Center for Research in Engineering Education Online (CREEdO)

The College of Engineering at Oregon State University, in collaboration with Oregon State Ecampus, aims to shape the future of engineering education with the launch of the Center for Research in Engineering Education Online.

Dubbed CREEdO by its founders, the center will conduct research, development, and innovation to inform Ecampus’ development of online programs in the field of engineering, said Tom Weller, head of the School of Electrical Engineering and Computer Science and the center’s interim director.

CREEdO provides a community for engineering education research that is happening throughout the College of Engineering and leverages that expertise to advance online learning. This is a partnership with Ecampus that provides an opportunity to cover the full spectrum, from fundamental research to demonstration to full deployment.

To learn more about:

The three research proposals funded by CREEdO for the 2021-2022 academic year are:

GenderMag-based Toolware and TrainingWare for “DeBiasing” COE Ecampus Courses

Principal Investigator: Margaret Burnett, distinguished professor of computer science

Co-Principal Investigator(s): Anita Sarma, associate professor of computer science; Lara Letaw, instructor, computer science

We propose to change online College of Engineering such that students have inclusive experiences. We will leverage GenderMag, a method for de-biasing technology, as follows:

Goal 1: Help College of Engineering faculty and Ecampus instructional designers create inclusive online courseware by:
  • creating an automated tool to evaluate and identify inclusivity issues in Canvas course navigation and structure, and assignments and student learning activities;
  • providing training on GenderMag concepts to enable faculty/designers find inclusivity issues in their courseware.
Goal 2: Educate College of Engineering faculty on how to integrate GenderMag concepts into their online College of Engineering curricula. Early pilots with on-campus CS faculty showed promise, with a few faculty blending GenderMag into their courses. We propose to generalize from these pilots by: (a) adapting to online programs and (b) broadening to College of Engineering courseware by:
  • providing faculty training on embedding GenderMag concepts into online College of Engineering courses, and
  • curating a pedagogy artifact repository of sample inclusive curricula, activities, quizzes, etc.

The proposed work has the potential to enable College of Engineering to become a leader in inclusive online education and to collaborate with College of Engineering faculty nationwide, and will serve as a basis for external grants.

A transformative study on the effectiveness of Extended Reality enhancing engineering education

Principal Investigator: Raffaele De Amicis, associate professor of computer science 

Co-Principal Investigators: Yelda Turkan, associate professor of geomatics; Onan Demirel, assistant professor of mechanical engineering

Extended Reality (XR) simulations and learning tools have been suggested to be effective means of enhancing conceptual thinking within engineering, while simultaneously addressing issues of motivation and social interaction. While there are numerous one-off instances of XR solutions being implemented in learning scenarios with some success, there has been little rigorous identification of the broad requirements necessary for the development and implementation of successful XR interventions across engineering disciplines. Revising existing teaching mediums to take advantage of new technologies is critical to improve the quality and equity of engineering education. This project proposes a study to increasing the scientific knowledge related to XR’s integration into engineering courses. Task one involves a design-based research approach to develop a functional learning module to be used across several engineering disciplines. Task two involves a formative assessment evaluating the effectiveness of the integrated XR module on engineering students’ learning of concepts related to spatial ability. Results from this assessment will be analyzed and disseminated through publications. The results will constitute a significant contribution to scientific knowledge relating to how XR can be integrated into classrooms, thereby providing guidance to educators / institutions who seek to benefit from these technologies to improve student engagement and learning.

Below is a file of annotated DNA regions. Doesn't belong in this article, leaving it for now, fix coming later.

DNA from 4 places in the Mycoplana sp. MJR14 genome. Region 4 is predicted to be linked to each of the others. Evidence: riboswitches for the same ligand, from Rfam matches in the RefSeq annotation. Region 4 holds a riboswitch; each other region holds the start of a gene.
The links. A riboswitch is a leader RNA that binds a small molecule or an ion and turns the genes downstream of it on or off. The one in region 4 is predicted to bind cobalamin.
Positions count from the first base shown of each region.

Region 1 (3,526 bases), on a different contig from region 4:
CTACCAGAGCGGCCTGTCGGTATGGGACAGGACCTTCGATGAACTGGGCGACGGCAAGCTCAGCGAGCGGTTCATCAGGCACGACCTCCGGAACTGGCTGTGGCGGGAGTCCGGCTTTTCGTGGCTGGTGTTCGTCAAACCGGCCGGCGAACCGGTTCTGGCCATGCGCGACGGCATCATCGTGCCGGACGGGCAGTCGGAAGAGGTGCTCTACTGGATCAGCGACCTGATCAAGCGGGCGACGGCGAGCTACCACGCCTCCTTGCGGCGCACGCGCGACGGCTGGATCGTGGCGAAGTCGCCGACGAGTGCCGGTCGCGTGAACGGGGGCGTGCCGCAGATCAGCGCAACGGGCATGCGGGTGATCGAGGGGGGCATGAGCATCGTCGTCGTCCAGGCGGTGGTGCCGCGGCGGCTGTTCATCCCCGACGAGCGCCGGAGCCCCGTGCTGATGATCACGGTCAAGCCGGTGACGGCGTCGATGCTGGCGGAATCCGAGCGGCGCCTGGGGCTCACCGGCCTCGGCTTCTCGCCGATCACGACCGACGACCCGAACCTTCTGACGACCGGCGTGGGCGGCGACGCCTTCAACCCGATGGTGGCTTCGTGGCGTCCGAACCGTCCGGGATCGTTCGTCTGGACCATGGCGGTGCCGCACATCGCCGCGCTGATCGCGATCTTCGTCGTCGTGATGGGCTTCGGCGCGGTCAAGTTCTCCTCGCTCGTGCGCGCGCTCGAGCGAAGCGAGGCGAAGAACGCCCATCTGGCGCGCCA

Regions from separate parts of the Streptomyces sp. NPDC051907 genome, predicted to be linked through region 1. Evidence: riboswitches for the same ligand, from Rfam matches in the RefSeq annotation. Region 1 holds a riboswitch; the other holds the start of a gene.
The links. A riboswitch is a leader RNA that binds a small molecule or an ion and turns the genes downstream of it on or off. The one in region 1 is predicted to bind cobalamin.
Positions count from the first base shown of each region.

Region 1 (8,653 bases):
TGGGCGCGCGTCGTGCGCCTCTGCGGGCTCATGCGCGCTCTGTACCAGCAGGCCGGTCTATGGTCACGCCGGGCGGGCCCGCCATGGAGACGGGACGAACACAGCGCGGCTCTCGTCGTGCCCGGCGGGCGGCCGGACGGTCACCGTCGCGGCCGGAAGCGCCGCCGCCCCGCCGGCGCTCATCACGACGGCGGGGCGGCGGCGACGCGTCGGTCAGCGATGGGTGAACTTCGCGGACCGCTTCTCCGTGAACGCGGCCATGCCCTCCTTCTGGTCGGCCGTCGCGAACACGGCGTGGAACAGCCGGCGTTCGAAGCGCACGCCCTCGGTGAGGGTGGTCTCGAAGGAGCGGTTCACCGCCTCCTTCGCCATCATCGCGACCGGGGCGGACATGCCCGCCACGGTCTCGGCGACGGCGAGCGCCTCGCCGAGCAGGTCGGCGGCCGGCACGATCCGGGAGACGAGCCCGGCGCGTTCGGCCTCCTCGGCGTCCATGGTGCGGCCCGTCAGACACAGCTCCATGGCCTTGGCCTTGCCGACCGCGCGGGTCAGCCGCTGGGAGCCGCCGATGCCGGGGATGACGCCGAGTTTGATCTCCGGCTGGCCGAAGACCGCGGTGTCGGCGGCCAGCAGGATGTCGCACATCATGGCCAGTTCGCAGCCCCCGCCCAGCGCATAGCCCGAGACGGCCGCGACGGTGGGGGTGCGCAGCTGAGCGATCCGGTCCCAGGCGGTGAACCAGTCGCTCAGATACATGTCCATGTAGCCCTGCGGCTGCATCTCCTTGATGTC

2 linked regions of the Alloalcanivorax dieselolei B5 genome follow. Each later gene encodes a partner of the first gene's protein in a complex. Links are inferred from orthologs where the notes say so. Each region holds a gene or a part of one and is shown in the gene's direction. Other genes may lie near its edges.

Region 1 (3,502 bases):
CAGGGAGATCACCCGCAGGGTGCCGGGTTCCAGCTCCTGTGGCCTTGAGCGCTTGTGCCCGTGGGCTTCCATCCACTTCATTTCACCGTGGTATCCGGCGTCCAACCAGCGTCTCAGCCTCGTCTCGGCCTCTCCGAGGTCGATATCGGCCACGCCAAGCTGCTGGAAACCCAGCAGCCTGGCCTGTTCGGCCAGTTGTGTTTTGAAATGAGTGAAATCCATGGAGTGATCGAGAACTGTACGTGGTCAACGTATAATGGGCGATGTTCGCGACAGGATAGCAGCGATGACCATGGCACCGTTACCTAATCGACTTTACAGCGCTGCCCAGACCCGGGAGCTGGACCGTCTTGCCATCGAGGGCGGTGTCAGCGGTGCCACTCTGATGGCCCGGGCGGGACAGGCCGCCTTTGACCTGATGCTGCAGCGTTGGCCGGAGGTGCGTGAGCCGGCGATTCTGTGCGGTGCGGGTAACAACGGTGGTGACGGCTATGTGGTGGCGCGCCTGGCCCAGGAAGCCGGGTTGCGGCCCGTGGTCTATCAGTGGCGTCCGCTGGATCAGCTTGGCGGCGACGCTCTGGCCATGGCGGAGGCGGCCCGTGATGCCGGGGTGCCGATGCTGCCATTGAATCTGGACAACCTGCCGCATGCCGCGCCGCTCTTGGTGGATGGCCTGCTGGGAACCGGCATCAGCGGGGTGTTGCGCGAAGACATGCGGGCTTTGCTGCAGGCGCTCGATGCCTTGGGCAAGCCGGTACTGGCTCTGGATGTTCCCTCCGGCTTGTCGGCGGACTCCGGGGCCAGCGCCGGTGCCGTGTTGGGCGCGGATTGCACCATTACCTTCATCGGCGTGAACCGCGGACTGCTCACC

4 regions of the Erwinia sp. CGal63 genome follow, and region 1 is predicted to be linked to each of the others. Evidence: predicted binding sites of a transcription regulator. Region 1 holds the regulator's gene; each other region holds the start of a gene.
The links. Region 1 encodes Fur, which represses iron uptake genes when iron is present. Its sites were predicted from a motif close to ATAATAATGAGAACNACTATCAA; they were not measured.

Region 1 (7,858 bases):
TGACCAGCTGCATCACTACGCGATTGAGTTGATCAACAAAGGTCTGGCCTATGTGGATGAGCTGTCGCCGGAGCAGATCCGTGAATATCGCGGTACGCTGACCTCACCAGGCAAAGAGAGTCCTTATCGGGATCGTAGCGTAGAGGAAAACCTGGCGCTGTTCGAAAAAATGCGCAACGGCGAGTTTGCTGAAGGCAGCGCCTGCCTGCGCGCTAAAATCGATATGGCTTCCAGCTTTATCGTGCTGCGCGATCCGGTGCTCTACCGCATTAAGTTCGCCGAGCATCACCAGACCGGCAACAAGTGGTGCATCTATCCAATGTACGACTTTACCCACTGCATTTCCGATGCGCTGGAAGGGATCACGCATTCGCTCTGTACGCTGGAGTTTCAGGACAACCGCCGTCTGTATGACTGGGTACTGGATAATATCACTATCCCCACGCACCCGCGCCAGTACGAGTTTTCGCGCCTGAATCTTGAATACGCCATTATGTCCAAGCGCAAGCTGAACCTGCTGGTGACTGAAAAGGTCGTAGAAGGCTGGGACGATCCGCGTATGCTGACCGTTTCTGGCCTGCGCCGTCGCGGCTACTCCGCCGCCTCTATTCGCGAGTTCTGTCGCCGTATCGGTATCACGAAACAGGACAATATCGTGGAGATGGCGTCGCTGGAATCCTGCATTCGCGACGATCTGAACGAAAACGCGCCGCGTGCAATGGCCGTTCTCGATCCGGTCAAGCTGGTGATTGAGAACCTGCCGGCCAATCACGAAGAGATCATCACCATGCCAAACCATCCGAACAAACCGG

Increasing engagement and access in STEM: Development of virtual laboratories that elicit engineering epistemic practices

Principal Investigator: Jeff Nason, professor of environmental engineering

Co-Principal Investigator and Home Unit: Milo Koretsky, McDonnell Family Bridge Professor, Tufts University

The project team will develop and assess the use of a virtual laboratory for (1) eliciting engineering epistemic practices not easily accomplished with in-person university laboratories and (2) increasing the accessibility of laboratory content for students studying in online environments. A virtual laboratory will be developed based on a physical lab (jar testing) common in most undergraduate and graduate environmental engineering programs. The team will partner with Oregon State University instructors to deliver both the physical and virtual versions of the jar testing laboratory, comparing student motivation, epistemic practices, and development of engineering identity through surveys and discourse analysis of video-recorded observations of teams. The expected outcomes of this work include an operable HTML- based version of the virtual laboratory; preliminary data regarding its efficacy and a comparison of student motivation and learning relative to an in-person lab; the development of partnerships outside of Oregon State; a proposal for external funding to further develop and expand this research; and publication of the preliminary work described herein.